cA&fes
ondCommi
HATIROAY. A PHIL 20. 1922.
Tk* I nmd the PrtK m?
t he Laboratory Method In Bi
ology" will be the subject of an
addreM by Dr. William E. Rltthr. |
of the Scrlpps Institution for Bl
o logical Research. before tho Bi
ological Society of Washington.
Cosmos Club, tonight S o'clock.
Arrkfslsdral fsrlrty of M
ton. Mount Vernon Seminary, thin
afternoon. "Some Antiquities of
the Dalmatian Coast." by Lieut
Col. Falrdough. professor of clas- i
sics in Stanford University.
-Bird Boxes. Bird Baths, aad Fred.
Ing Tables" will be the subject
of a talk by Dr. Paul Bartch. Na
tional Museum, today. 14:30 a. an.
Auspices of the Wild Plover
Preservation Society and the
Audubon Society.
MA*Y MRDKAL
MM IKTIRft TO MKKT.
Washington will be tfce scene of
the meetings of tventy-tvo medi
cal societies during the next veek.
The list of the associations and
societies that meet vith the dates !
of the meetings follows:
American Aasociation of Genlto- ]
1'rinary Suraeons May 2-1; Amer
ican Aasociation of Pathologists and
Bacteriologists, May 2-4; American
Association of Physicians. May 2-4:
American Bronchoscope Society.
May 3; American Cllmatogolical and
Clinical Association. May 2-4; Amer
ica n Dermatological Association.
May 2-4; American Gastroentero
logical Association. May 1-2; Amer.
lean Gynecological Society. May 1-V
American Laryngology al As social
tion May 1-3; American l<aryn*o
logical. Rhlnological and Otologic.!
Society. May 4-6. American Ncur<]
Amo, latioii. Max |4; A me J
.??an Ophthal Jnolojii^al So< iet \ |M
1-3; American Orthopedic A^o< ?
tion. May 2-4; American Otoloci.^
Society. May 2-3; AwHflU Pediatl
Society. May 1-3; American Ps> < h4
pathological Association. May 1
American Society for Clinical Tfl
vestigation. May 1: American S
defy of Tropical Medicine. Mar
American Surgical Association May 1
2-4; American Therapeutic Societ>.
May 1-2; Congress of American
Physicians and Surgeons of \?>rih
America. May 2-3; International
Congress of Ophthalmology. April
25. May I.
FIRST f'OI.LRGR (HVRHr. O*
i>tkhpki:tix. iiciKM'K. |
Th? frvt town I?filing ksi ' I
interpret ulttl vill bo 1>? Id in I
the cosiiag MHMBor sea* . . : I
teachers' college of Columbia l"n:- |
versity. Now York. Its aim vill I
t?- present in nontechnical langua.." |
the result* ??f re?ent Rdtatiii r' "aJ
search. Sixteen d ffcrmt leer
vill co-operate in uiv inc _
course, rarhinturn exp.a.i k cir<|
tain discoveries aad inventions
their liifluqyitc upo modern life
Prof. Otis W. Caldwell, of
Lincoln School. mho directs th?
? ourse. vill present some typical
science biographies. Questions ???
public health will 1?e discussed ??>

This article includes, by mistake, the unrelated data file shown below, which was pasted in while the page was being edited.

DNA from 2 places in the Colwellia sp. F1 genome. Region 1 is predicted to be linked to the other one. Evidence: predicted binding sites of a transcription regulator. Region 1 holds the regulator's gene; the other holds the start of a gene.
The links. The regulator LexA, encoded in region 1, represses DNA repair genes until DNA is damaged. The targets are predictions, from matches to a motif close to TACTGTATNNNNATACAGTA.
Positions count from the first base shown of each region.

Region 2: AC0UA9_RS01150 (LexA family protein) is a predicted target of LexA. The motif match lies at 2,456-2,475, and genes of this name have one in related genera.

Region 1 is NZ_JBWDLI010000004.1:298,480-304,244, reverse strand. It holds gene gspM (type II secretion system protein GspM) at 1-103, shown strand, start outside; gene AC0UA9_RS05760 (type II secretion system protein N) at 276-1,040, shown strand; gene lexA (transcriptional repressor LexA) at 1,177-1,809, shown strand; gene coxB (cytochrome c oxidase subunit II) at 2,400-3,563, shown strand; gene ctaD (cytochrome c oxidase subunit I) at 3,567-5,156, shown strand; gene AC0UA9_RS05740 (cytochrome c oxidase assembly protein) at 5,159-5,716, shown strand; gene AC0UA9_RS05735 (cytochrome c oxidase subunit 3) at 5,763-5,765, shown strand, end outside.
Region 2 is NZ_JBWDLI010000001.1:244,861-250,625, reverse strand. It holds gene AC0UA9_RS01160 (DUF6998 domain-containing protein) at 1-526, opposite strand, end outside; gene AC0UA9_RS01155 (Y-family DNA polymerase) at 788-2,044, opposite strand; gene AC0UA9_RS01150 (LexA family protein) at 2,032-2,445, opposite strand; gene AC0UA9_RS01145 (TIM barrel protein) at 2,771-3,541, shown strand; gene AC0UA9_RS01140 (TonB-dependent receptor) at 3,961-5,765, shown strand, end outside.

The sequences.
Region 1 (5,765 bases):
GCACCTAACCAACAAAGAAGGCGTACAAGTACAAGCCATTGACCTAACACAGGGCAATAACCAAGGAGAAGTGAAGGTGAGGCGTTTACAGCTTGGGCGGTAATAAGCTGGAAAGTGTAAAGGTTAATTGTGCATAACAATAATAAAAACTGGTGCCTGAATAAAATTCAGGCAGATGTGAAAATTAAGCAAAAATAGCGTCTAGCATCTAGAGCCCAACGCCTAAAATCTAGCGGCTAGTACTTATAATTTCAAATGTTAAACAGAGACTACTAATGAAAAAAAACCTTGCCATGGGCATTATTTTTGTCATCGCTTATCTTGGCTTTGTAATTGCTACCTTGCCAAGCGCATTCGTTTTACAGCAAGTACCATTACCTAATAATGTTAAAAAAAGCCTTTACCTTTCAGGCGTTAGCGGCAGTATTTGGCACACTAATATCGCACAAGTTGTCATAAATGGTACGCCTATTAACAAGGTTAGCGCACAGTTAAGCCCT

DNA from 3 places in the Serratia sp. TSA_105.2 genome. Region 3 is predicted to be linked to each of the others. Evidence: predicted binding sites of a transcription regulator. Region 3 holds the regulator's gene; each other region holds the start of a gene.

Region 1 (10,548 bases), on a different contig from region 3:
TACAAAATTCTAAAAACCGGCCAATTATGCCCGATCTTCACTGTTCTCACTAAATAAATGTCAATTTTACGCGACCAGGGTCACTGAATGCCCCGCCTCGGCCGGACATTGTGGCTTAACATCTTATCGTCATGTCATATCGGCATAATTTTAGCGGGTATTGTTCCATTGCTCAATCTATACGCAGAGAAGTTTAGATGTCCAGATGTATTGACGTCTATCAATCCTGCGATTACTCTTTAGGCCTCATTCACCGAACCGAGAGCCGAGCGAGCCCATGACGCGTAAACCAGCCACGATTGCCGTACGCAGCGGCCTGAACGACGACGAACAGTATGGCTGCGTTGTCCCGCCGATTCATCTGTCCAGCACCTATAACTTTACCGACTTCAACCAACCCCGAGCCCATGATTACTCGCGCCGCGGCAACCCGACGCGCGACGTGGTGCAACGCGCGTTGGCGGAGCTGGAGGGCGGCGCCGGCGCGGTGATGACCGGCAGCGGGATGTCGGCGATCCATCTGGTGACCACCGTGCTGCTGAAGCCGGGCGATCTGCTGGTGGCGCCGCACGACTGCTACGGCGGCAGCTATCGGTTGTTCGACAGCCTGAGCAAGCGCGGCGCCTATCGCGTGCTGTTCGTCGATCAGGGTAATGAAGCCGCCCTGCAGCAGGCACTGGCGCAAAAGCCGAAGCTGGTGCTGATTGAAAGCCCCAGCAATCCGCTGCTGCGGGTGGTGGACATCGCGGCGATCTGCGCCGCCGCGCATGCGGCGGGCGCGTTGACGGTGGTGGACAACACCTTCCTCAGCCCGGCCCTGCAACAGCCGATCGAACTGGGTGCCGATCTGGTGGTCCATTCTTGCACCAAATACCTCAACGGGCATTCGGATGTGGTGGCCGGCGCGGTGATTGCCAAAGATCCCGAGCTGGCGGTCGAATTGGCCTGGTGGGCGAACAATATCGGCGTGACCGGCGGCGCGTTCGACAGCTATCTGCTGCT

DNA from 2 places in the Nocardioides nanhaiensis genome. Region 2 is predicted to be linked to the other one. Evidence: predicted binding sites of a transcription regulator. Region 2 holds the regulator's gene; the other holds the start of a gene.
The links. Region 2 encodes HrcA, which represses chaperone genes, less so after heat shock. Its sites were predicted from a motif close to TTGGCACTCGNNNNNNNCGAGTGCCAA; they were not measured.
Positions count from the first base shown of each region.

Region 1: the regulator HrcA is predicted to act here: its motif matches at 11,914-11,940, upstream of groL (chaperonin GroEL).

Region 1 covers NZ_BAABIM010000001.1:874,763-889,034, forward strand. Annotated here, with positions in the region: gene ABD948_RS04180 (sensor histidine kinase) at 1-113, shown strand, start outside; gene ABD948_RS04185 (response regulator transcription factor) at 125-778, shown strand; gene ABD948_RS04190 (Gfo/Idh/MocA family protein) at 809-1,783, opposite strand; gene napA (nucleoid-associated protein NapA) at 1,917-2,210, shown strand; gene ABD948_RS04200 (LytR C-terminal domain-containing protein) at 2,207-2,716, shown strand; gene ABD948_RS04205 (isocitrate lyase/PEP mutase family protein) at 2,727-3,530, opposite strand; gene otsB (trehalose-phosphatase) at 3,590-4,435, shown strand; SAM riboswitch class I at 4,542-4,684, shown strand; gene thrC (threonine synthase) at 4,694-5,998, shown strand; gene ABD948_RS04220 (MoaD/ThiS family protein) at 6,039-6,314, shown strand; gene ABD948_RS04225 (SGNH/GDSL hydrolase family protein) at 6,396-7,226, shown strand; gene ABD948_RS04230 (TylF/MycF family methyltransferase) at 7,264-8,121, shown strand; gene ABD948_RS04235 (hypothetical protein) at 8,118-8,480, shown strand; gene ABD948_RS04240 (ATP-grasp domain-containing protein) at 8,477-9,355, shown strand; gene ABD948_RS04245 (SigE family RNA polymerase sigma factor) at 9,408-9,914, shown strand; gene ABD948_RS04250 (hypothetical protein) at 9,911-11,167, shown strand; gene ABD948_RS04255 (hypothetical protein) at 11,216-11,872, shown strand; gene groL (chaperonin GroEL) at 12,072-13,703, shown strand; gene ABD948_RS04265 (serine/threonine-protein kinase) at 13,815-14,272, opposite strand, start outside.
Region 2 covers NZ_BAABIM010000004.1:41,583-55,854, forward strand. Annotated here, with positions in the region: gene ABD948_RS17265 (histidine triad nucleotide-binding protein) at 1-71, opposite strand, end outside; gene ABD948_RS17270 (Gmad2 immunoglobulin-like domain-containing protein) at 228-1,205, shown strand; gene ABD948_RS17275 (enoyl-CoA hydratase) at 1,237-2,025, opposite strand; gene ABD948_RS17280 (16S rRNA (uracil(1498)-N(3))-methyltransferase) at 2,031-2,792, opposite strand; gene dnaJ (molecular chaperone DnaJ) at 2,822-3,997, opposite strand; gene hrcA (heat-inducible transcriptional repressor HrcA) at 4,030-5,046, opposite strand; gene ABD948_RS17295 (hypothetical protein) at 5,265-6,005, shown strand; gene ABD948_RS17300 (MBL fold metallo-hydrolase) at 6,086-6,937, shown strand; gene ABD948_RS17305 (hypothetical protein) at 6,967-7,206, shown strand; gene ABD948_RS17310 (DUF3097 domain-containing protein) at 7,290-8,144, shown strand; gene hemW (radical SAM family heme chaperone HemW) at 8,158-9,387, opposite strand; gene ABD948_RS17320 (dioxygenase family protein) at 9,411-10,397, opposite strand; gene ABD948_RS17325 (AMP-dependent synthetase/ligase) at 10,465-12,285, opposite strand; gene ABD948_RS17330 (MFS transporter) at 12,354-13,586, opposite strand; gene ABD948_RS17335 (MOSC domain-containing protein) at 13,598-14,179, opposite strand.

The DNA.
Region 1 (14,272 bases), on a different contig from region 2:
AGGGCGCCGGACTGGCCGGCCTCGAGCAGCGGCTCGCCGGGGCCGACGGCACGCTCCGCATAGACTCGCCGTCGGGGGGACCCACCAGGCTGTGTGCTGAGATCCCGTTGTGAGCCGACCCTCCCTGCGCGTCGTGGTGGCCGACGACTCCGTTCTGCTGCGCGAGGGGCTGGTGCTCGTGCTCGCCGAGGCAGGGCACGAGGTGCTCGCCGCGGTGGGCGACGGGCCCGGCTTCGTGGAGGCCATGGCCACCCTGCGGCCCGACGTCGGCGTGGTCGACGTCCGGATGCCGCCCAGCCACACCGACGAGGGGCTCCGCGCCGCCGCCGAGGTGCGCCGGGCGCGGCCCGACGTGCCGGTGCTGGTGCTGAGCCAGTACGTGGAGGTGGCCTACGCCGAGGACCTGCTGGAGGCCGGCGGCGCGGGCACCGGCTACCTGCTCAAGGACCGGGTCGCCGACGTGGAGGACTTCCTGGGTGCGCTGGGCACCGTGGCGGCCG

Dr. Simon Flexner. of the 1lo< k< -
feller Institute; Dr. Geotge K. Vin
cent and others. The new develop
ments in telograph> and telaphoiiv
by vire and radio vill l?c explained
and illustrated by the engineering
department of the Wenters Kle? -
trie Company. Dr. Edwin E Slof-I
son. of Science Service, vill nhowi
vhat changes have been made m
public afTairs and private life toy
the introduction of photograph:
gasoline, sugar, coal-tar produ ts
and refrigeration Among the oth
er lectures are "Vitamines.** bv Dr.
Walter II Eddy. "The World's Food
Supply." by l>r. John M. Coulte
?Geography and Men." by Preside:
W. W. Atvood. of Clark I'mveJ-i
alt V; "The Warfare Against In
sects," by Dr. L O Howard, of the i
Department of Agriculture, arid A
Modern Botanic Garden." b> l>r.
I George T. Moore. W.
WHO'S WHO IN
THE DAY'S WEW!
A lov'.y tinsmith and his wif,.
who deprived themselves of the ne
cessities of life that their b"\ i
might receive *?n education. ga\? I
France one of Ra leading lUtct I
men and diplomats The -b. ]
now Louis Bar- i
thou, minister of
justice, d o |> u t >
prime minister,
and one of
Franc e's t*??
principal d ? 1 ???
Kates to the Ge
noa economj. con
ference. Barthon i
has aervej h*? i
country In man* I
? -fficei. having a
sumed the dutie <
of premier or I
aevoral oecasiot ?
When the "hoy"
flnlohed ?
IDUiS OABTMOu' 'r^ntnn h's ? *r
ents a c t ti a M v
J starved themselves to send him t<?
j Bordeaux, where he fitted himself
I to practice law. That be entered
loorly into France'* political 11f*? is
?ho?-n by the fact that he U .?m^|
| a member of the chamber of depu-" '
ties at 27 from bis native basses?
Pyrennes. He became a supporter
of Premier Meline. who was know ??
las an advocate of protection a i?l
la friend of the industrial leaders.
1'e.rhaps Barthou's most brtlli.'n:
i achievement was that of getting
legislative consent to lengthen th
term <?f military service from tw
J to three years. It was this move
I which made It poasible for Fran- e
j to make such a determined and
I forceful resistance to the German
onslaught in the early days of the
I war
| When m ar loomed. Barthou. a w ake
,to the situation, ~ voluntanW fa ? 1
| the thankless task of forcing
| through the change Patriotic fer
vor then had not been aroused to
a high pitch. His taak seemed
hopeless. By means of a aeries of
logical, persuaalve and convtn* ma
speeches and the power of his own
personality he succeeded in th.
task.
Barthou normally la quiet and
courteous, but when aroused an
be vitriolic In his attacks on poli
cies ano politicians. His Aery orak
attack on David Lloyd George two
years a?o. in which he charged the
British premier with having failed
to champion France's Interest*
forced Premier Mlllerand and rat?i- ,
net to formally disavow the ?p ? J
iens Barthou expressed. '
He 4s a lover of music aad art.